Tuesday, October 22nd A.M. – At 12.15, made the signal with three guns to wear and wore ship.  Came to the wind on the larboard tack, head to the westward  Sovereign in tow. Fleet and prizes in company.  Moderate breezes and cloudy.  Made and shortened sail as necessary.  At 4, do weather.  At daylight, 4 sail in sight in the SW and 40 sail from east to NE.  At 8, cast off the Sovereign and the Neptune took her in tow.  Received from the Pickle, schooner, 18 French prisoners, which was part of the men she saved out of the Achille, French ship, which was blown up in the action. Strong gales and rain.  Fleet and prizes much scattered.   Made the general signal for the fleet to close.  A 9, wore ship and hove to.   At 11.20, filled and made sail on the starboard tack.  At noon, strong gales and cloudy, with heavy rain.  Most of the fleet and prizes company. Cape Trafalgar bearing SE about 4 leagues. P.M. – Strong breezes and hazy; rain.  Joined company H.M.S. Melpomene.  At 2, wore, in mizen topsail and down jib. Cape Trafalgar SE by S, 7 or 8 miles.  Set storm staysail.  Down top gallant yards and struck the masts.  At 4, strong gales and rain.  At 8, ditto gales with heavy squalls and rain.  At 9.30, set foresail.  At 11.30, took aback, stood on the starboard tack.  Burnt blue lights every hour.  At 12, do, weather.  Sounded in 40 fathoms.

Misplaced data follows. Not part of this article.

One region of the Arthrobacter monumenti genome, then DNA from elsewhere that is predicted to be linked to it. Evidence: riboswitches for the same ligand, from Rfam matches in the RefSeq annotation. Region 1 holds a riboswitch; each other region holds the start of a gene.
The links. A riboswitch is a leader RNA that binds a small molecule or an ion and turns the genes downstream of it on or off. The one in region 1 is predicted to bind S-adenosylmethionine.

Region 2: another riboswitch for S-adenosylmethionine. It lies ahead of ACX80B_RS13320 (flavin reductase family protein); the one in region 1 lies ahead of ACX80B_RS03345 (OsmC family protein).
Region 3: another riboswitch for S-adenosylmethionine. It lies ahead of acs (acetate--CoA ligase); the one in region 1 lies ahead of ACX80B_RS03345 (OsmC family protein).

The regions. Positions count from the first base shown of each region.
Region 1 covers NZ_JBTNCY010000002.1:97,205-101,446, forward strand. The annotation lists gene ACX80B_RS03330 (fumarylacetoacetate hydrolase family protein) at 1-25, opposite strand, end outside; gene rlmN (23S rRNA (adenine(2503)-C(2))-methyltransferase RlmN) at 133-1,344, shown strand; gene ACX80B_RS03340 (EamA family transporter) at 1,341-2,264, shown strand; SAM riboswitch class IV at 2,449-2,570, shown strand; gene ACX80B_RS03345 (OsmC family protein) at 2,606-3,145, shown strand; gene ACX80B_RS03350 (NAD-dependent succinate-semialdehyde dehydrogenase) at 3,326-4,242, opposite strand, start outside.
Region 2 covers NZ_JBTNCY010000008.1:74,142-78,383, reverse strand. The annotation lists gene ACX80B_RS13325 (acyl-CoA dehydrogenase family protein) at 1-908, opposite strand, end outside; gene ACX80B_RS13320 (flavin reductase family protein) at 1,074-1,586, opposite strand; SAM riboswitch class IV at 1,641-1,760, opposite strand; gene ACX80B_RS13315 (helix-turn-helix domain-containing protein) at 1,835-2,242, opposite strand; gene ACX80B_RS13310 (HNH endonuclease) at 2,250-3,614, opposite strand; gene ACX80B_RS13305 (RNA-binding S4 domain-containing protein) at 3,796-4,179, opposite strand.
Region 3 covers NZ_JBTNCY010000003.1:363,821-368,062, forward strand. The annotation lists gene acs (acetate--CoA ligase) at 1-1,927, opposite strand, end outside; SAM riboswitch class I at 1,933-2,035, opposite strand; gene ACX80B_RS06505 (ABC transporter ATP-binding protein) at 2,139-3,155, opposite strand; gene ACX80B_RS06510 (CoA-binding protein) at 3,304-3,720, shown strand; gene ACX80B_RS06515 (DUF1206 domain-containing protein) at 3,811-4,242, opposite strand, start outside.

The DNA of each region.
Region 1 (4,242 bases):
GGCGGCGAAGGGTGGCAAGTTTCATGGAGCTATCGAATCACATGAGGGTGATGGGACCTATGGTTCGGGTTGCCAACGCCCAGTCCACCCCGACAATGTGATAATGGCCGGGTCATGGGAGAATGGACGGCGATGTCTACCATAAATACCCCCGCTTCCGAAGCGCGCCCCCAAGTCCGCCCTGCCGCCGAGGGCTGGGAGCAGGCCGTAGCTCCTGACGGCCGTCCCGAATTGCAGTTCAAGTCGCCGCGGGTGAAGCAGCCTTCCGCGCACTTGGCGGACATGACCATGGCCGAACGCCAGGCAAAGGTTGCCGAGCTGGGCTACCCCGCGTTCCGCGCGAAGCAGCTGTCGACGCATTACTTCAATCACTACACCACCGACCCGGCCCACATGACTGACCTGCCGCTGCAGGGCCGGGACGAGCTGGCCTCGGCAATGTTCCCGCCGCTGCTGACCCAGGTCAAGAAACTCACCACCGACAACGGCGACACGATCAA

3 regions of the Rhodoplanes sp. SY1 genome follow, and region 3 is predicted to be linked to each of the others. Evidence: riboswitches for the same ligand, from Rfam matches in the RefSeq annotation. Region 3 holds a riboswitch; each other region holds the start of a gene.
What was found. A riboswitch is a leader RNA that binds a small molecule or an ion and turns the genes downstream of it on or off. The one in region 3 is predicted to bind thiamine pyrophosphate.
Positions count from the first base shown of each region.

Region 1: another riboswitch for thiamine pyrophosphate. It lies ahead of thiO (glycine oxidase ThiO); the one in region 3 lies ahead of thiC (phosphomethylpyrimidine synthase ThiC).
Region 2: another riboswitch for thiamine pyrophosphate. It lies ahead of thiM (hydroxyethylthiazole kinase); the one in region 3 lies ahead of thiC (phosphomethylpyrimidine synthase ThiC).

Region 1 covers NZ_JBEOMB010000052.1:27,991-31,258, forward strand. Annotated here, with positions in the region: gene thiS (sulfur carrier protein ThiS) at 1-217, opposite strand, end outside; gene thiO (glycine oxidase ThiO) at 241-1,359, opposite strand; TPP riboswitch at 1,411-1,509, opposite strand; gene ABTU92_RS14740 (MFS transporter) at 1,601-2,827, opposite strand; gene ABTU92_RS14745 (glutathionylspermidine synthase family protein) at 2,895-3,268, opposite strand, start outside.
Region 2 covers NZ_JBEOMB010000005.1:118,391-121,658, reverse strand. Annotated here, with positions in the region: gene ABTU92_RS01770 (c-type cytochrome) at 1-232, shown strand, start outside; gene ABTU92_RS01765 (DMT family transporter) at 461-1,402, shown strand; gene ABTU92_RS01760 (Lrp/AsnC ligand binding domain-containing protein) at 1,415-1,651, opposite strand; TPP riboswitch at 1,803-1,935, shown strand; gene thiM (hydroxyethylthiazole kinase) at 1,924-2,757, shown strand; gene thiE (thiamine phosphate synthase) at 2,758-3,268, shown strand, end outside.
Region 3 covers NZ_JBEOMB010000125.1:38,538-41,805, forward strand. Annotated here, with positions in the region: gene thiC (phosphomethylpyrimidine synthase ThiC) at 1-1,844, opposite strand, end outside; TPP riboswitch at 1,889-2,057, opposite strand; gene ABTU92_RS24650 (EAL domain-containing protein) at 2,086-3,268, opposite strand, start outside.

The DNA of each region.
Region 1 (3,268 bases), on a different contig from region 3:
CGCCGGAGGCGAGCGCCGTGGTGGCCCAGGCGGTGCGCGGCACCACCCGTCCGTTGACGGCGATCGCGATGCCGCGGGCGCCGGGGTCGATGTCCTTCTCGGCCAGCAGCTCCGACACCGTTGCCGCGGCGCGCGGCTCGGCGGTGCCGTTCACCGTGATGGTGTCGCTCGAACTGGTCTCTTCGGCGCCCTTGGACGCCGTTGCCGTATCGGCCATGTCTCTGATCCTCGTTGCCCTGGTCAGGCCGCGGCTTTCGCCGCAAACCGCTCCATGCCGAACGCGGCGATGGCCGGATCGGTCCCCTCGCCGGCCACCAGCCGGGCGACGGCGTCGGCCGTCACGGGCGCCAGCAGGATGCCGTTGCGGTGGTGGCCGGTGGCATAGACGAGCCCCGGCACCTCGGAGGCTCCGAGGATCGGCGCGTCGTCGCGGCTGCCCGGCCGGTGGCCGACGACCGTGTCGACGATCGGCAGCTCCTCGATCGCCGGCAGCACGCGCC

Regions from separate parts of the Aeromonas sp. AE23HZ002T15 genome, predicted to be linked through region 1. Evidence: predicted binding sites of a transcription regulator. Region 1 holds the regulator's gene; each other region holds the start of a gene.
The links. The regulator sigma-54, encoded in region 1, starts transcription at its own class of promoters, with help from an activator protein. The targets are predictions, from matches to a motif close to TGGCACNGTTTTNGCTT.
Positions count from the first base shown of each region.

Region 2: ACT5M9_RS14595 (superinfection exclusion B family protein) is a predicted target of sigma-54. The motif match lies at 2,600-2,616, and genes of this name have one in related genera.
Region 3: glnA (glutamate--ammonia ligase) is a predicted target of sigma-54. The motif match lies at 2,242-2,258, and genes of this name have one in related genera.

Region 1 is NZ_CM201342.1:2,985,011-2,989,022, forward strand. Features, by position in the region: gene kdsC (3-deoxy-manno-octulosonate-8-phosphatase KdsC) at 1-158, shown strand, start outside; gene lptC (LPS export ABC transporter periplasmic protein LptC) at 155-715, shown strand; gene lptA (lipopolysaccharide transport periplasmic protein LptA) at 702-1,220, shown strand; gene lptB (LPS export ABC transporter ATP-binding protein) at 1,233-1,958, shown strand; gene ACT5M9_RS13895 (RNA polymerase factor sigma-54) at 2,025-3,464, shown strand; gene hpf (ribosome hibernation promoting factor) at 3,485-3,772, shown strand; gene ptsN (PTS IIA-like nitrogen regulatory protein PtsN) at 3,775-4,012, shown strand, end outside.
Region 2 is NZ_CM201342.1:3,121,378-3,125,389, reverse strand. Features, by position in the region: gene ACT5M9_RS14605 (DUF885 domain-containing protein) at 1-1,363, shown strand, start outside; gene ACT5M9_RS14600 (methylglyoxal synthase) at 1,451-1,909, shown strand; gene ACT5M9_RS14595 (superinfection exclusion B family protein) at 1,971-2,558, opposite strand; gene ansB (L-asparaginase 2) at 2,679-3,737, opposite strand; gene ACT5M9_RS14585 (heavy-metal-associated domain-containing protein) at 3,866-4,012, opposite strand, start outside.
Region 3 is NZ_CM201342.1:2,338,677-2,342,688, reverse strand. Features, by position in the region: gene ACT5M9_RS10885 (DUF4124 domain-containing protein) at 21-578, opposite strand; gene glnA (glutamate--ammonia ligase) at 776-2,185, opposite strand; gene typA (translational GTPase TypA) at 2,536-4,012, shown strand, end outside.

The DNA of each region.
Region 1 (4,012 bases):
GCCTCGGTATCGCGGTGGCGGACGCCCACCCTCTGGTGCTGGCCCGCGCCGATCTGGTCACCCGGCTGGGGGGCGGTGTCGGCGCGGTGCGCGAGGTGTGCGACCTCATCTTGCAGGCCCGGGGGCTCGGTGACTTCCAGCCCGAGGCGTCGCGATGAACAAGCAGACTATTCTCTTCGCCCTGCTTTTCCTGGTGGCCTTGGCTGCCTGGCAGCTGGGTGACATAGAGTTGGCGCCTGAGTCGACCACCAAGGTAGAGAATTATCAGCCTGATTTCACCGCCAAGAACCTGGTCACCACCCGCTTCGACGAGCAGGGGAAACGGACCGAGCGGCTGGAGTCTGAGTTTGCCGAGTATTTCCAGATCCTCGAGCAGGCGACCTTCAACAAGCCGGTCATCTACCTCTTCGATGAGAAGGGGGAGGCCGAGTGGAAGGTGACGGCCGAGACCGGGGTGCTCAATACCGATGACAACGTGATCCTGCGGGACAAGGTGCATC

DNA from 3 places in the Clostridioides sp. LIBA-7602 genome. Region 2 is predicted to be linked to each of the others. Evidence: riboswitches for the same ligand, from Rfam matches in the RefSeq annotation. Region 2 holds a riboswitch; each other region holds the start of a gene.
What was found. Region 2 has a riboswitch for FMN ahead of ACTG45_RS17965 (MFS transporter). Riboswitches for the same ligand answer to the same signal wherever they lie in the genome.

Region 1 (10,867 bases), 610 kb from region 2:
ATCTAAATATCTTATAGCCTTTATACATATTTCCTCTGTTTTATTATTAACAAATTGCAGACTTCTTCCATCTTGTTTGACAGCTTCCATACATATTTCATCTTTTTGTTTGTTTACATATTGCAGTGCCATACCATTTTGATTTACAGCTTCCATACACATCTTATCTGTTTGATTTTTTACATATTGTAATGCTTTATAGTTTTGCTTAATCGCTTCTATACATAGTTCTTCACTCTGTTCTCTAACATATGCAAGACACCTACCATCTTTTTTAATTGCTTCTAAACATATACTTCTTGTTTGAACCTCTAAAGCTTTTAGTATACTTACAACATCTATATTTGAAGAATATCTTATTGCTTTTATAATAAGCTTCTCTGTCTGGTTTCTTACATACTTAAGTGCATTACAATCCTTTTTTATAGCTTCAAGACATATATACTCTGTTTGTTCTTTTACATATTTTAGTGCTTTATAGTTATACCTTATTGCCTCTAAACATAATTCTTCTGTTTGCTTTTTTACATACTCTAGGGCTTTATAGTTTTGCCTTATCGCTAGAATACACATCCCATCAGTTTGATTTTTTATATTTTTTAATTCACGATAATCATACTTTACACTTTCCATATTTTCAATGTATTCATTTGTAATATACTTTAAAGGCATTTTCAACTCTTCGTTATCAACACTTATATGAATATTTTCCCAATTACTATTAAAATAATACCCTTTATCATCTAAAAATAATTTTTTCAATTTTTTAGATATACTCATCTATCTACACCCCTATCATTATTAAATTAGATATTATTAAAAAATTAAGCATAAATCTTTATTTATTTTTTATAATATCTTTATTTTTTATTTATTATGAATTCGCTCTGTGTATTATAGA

Wednesday, October 23rd A.M. – Do. weather with heavy squalls.  The fore topmast staysail split and blown away by a heavy squall from the westward.  At 2, sound in 45 fathoms.